The Reason for Membership

09.28.16 | by Jason Wolin

The Reason for Membership

    When 10 people hear the word 'membership', 20 things run through their minds. Costco, Gold's Gym, Spurwing Country Club and a host of other concepts, feelings and attitudes. The wide way in which this word is used creates challenges in talking about church membership since there are obviously many differences between the membership benefits of buying hotdogs at Costco and being a member of a local church!

    The Bible does not directly address the formal concept of membership, but rather, has left the implementation of the membership principles to each local body. Faith Community Bible Church has decided on a formal membership process whereby interested candidates attend a two-part class and sign a membership document at the end. Since new classes are just around the corner, we thought it appropriate to explain why we think membership is helpful in fulfilling our mission statement: "We exist to glorify God by pointing the affections of all peoples to the all-satisfying person of Jesus Christ."

    Reason #1: Responsibility

    The first reason for membership is that we feel it is an important part of being responsible in the nation in which we live. Being responsible in 21st century American culture means making sure we have in place the documents and procedures which make us a legitimate religious institution in the eyes of the state of Idaho and in the eyes of the courts of the United States. Lawsuits are inevitable but non-profits can do a lot to mitigate their unnecessary impact. The feeling that we were bordering on being irresponsible is, in fact, what initially pushed us to take action and actually move forward with membership.

    One thing membership can do is provide legal protection in the event of a lawsuit. Perhaps the best way to illustrate this is with a hypothetical example: suppose that a leader in our church was counseling someone who took that information way beyond what was intended - maybe they committed suicide or a violent act. The family members of that person could come after the church and claim that the given cousel drove the victim to acts of violence. How are the courts going to rule in that situation? The answer is - it depends.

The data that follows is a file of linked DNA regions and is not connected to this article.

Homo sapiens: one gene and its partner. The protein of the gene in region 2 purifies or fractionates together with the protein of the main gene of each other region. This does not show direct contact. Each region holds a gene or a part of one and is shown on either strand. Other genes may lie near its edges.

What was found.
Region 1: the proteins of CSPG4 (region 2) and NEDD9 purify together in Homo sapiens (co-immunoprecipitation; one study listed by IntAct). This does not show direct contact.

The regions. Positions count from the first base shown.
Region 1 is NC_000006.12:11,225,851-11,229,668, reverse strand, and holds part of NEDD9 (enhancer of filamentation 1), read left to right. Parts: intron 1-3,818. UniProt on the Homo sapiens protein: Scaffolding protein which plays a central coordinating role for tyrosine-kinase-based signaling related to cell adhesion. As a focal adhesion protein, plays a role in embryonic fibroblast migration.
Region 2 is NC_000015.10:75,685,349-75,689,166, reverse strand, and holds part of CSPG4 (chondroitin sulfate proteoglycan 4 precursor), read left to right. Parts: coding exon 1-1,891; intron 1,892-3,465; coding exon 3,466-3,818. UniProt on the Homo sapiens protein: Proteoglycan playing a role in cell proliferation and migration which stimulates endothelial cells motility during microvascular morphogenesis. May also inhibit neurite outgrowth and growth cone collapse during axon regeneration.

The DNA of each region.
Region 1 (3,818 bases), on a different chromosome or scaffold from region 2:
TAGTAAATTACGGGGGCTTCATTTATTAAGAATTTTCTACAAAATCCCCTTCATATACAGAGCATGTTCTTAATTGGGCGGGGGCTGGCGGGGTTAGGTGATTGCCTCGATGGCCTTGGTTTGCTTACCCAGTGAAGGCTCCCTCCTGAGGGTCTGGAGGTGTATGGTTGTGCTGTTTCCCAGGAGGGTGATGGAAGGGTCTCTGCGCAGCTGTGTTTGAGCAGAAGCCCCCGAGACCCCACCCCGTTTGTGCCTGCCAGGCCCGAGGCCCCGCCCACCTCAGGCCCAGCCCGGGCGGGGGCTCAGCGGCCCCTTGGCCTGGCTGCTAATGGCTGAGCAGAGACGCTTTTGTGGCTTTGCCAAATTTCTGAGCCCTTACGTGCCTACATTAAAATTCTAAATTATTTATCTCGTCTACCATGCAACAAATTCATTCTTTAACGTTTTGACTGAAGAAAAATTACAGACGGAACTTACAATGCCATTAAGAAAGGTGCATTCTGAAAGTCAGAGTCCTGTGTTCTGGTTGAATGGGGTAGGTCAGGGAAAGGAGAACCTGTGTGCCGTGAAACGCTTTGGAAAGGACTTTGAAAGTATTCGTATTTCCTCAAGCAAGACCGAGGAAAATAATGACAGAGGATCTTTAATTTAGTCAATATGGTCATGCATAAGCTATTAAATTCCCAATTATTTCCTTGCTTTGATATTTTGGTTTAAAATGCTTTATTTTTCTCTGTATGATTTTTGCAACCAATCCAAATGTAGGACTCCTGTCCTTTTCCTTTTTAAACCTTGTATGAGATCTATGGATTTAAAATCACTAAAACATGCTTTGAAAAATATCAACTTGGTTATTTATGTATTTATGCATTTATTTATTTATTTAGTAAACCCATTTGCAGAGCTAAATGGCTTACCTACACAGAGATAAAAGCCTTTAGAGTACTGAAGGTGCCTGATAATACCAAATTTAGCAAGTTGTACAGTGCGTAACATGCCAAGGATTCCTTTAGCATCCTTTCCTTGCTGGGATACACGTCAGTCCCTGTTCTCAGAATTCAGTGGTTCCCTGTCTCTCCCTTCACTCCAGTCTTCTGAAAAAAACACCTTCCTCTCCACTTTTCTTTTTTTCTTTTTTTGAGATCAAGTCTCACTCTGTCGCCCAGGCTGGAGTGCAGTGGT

It depends on how well the church has tried to communicate what it means to be a part of their body. If the church has a well documented statement of faith, that helps. If the church has a well documented doctrinal statement, that helps. If the church has a philosophy of counseling document, that helps. And if the church has a membership process whereby the members of the church are asked to go through a class, so that they are unavoidably introduced to the core values and beliefs of the church, that really helps.

    Reason #2: Community

    A lot of people will say, "Why do I need to be a member? Why can't I just go and participate?" The short answer is, because there is value to it. Most people who are married went through the formal process of marriage. Why? Why couldn't they have just called themselves married? Sure there are legal reasons, but if that were not the case? Why is this process so important? Because formal commitment is valuable.

    If ever we lived in an independent society it’s now. It's attractive to be unattached. Most people dislike membership because they have an aversion to signing a piece of paper and committing to something. Many like the idea of keeping their options open. Some say, "I am a member of the universal church, but not of the local church," but that is like saying, "I am a citizen of the United States, but I am not an Idahoan." I think this attitude in most cases reflects the resistance we have to signing our name on a line. We realize that signing our name makes us actually responsible. In our society we can say all kinds of things, but we know that when our name goes down on paper, its showtime. There's no turning back at that point. We are legally bound.